Who is the Colorado Criminal Justice Reform Coalition?

Our mission is to reverse the trend of mass incarceration in Colorado. We are a coalition of nearly 7,000 individual members and over 100 faith and community organizations who have united to stop perpetual prison expansion in Colorado through policy and sentence reform.

Our chief areas of interest include drug policy reform, women in prison, racial injustice, the impact of incarceration on children and families, the problems associated with re-entry and stopping the practice of using private prisons in our state.

If you would like to be involved please go to our website and become a member.

Thursday, September 10, 2009

Cutting Prison Treatment Program Would Be A Crime

Aurora Sentinel
The proof that Colorado officials seem to have been waiting for is in, and now it’s time to start improving lives, reducing crime and saving big, big bucks.

Last week, we stood behind efforts by the state to start releasing select prisoners early, as long as the state takes the time and resources to help these convicts get their lives back in order and get jobs one they’re back on the streets.

Clearly, just pushing untreated drug addicts, alcoholics and mentally ill people into the community six months earlier than projected will only get the half of them who always return to prison cells back behind bars about six months sooner. Under any circumstances, the deck is stacked against more than half of Colorado parolees. In this economy, where stand-up people with masters degrees are fighting for seasonal retail jobs, an ex-con with a penchant for booze and speed doesn’t have a prayer. Past studies have repeatedly shown that money invested in giving prisoners skills to stay off of drugs, deal with their mental illness and get a job, keeps these convicts out of jail.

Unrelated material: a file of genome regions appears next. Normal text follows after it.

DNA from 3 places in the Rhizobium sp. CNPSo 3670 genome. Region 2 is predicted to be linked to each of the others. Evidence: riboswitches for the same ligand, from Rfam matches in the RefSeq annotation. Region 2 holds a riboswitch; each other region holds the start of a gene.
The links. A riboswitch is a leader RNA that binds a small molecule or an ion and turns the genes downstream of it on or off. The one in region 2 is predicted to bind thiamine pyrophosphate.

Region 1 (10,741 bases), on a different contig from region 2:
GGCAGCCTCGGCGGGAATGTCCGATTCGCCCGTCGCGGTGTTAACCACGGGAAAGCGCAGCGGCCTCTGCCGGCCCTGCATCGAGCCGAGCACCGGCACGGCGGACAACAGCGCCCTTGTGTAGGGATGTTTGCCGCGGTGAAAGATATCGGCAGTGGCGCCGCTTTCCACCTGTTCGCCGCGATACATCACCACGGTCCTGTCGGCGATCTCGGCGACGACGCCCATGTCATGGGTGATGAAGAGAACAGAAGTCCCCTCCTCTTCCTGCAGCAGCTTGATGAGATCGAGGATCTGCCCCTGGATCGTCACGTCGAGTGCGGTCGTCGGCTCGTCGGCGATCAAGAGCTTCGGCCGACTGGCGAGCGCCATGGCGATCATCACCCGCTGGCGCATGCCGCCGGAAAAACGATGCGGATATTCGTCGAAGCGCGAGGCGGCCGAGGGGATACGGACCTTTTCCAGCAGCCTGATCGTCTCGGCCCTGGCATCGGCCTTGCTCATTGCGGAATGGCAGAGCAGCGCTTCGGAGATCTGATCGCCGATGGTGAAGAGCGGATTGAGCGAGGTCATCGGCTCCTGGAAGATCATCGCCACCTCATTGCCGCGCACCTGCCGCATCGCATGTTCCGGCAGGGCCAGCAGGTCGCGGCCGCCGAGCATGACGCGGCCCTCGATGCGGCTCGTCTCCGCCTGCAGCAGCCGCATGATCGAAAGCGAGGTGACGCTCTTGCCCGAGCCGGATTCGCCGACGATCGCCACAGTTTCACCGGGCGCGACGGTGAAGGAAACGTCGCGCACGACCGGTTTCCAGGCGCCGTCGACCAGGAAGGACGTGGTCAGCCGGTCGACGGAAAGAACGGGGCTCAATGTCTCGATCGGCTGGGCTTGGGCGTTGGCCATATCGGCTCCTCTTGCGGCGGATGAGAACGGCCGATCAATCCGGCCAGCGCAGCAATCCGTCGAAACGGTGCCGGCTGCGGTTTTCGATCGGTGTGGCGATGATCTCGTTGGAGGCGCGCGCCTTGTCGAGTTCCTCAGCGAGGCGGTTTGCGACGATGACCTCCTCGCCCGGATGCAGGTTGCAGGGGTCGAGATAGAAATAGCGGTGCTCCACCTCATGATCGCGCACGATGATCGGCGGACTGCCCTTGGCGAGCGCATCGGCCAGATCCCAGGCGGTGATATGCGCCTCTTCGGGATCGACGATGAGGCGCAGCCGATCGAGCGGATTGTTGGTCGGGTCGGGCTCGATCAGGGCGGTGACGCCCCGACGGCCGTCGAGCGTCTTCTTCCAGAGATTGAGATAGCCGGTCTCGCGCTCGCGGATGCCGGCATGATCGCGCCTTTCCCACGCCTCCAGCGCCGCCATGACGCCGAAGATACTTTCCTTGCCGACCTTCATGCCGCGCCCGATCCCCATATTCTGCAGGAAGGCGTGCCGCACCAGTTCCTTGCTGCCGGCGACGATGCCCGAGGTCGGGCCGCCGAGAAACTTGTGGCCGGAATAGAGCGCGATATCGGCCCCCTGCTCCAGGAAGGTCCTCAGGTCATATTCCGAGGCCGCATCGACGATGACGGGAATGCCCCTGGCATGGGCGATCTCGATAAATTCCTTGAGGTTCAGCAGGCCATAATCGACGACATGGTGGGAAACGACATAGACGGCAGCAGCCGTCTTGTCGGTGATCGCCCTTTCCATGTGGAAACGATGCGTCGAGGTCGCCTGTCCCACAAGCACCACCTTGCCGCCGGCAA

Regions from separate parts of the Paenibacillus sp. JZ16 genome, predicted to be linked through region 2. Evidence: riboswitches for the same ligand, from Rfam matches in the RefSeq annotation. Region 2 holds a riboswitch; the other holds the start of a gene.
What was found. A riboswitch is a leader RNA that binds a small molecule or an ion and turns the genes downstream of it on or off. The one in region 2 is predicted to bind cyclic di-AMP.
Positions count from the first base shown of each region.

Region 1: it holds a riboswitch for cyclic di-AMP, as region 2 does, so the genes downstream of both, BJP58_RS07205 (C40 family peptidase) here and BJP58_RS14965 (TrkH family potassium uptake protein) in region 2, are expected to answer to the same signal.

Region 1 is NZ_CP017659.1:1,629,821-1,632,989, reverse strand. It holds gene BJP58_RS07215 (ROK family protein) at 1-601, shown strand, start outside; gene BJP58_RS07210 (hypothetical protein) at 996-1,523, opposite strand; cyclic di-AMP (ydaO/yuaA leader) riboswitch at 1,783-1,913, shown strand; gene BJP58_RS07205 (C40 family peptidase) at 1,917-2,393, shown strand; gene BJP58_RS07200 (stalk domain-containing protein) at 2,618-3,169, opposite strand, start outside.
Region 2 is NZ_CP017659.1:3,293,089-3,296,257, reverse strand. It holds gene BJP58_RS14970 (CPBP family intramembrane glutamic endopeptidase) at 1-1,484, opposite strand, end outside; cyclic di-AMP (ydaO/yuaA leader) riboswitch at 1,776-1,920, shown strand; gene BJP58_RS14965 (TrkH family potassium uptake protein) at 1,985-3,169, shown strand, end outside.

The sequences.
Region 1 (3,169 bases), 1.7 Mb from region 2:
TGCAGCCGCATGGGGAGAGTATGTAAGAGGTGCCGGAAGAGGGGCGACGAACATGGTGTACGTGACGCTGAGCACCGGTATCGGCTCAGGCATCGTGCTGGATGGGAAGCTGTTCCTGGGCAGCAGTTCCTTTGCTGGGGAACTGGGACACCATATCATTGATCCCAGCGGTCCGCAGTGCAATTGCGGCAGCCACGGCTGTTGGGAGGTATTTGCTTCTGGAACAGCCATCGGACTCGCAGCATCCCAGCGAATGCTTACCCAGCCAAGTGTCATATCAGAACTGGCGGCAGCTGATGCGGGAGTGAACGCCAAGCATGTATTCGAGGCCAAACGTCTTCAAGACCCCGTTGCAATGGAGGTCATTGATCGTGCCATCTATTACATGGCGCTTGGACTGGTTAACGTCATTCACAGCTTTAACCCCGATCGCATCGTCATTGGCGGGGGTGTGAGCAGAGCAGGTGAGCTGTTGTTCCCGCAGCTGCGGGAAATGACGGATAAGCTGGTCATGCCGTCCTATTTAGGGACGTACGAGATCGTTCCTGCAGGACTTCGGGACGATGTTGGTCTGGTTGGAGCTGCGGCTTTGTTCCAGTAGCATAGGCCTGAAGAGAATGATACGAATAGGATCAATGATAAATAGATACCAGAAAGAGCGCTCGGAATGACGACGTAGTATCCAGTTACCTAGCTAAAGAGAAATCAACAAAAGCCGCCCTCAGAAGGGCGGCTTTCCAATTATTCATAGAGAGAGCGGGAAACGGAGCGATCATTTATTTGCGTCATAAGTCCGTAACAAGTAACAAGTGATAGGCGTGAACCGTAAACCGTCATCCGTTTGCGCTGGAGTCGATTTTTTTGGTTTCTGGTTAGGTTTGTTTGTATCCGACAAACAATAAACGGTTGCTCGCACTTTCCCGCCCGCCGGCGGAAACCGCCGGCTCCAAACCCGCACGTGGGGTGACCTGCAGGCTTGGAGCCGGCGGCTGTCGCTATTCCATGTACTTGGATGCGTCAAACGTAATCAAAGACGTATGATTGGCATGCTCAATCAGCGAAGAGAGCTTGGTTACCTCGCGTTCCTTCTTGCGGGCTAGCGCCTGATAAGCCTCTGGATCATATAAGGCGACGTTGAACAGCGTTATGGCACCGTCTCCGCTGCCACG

Sadly, Colorado is cutting those programs, even as states like California are investing huge amounts of money in programs focusing on preparing soon-to-be-released prisoners for life in the real world.

Perhaps there simply hasn’t been enough local evidence to persuade Colorado lawmakers that such pitches are far from just liberal lip service. These programs save millions of taxpayer dollars in the near and short term, reduce the number of crime victims and improve the lives of convicts.

There’s plenty of evidence now.


Anonymous said...

Isn't it obvious that Colorado lawmakers do not give a shit about helping inmates become productive citizens or helping them succeed? Colorado is not about rehabilitation in any way, shape or form. Colorado lawmakers are purely punative in their mentality anf their actions.

Anonymous said...

I agree with all stated in this article. We need to address the issue that sent the inmates to prison to begin with and providing them ANY release without help regarding their alcohol and drug abuse behavior is not doing anyone a good service. Alcoholism and drug addictions need to be addressed to avoid the return of released inmates to the prison system.

My son, a drug addict and alcoholic, is an exemplary prisoner, providing cheap labor for the state, and a great person while incarcerated as he is sober and clean. Successful programs provided to him to deal with his problems when he is released from prison are non-existent. He will be expected to get a job within a few days of his release, pay rent at a half-way house, acquire clothing and food without a phone or car and no money or assistance. I am a college educated person who never had a problem getting a job until recently losing mine and with the economy as it is cannot get an new position. How can an inmate released from prison be successful given the odds stacked against him? The most sane person would have trouble maintaining given these conditions. Please, let's provide programs to give them a chance and decrease the recidivism saving us taxpayers money in the long run.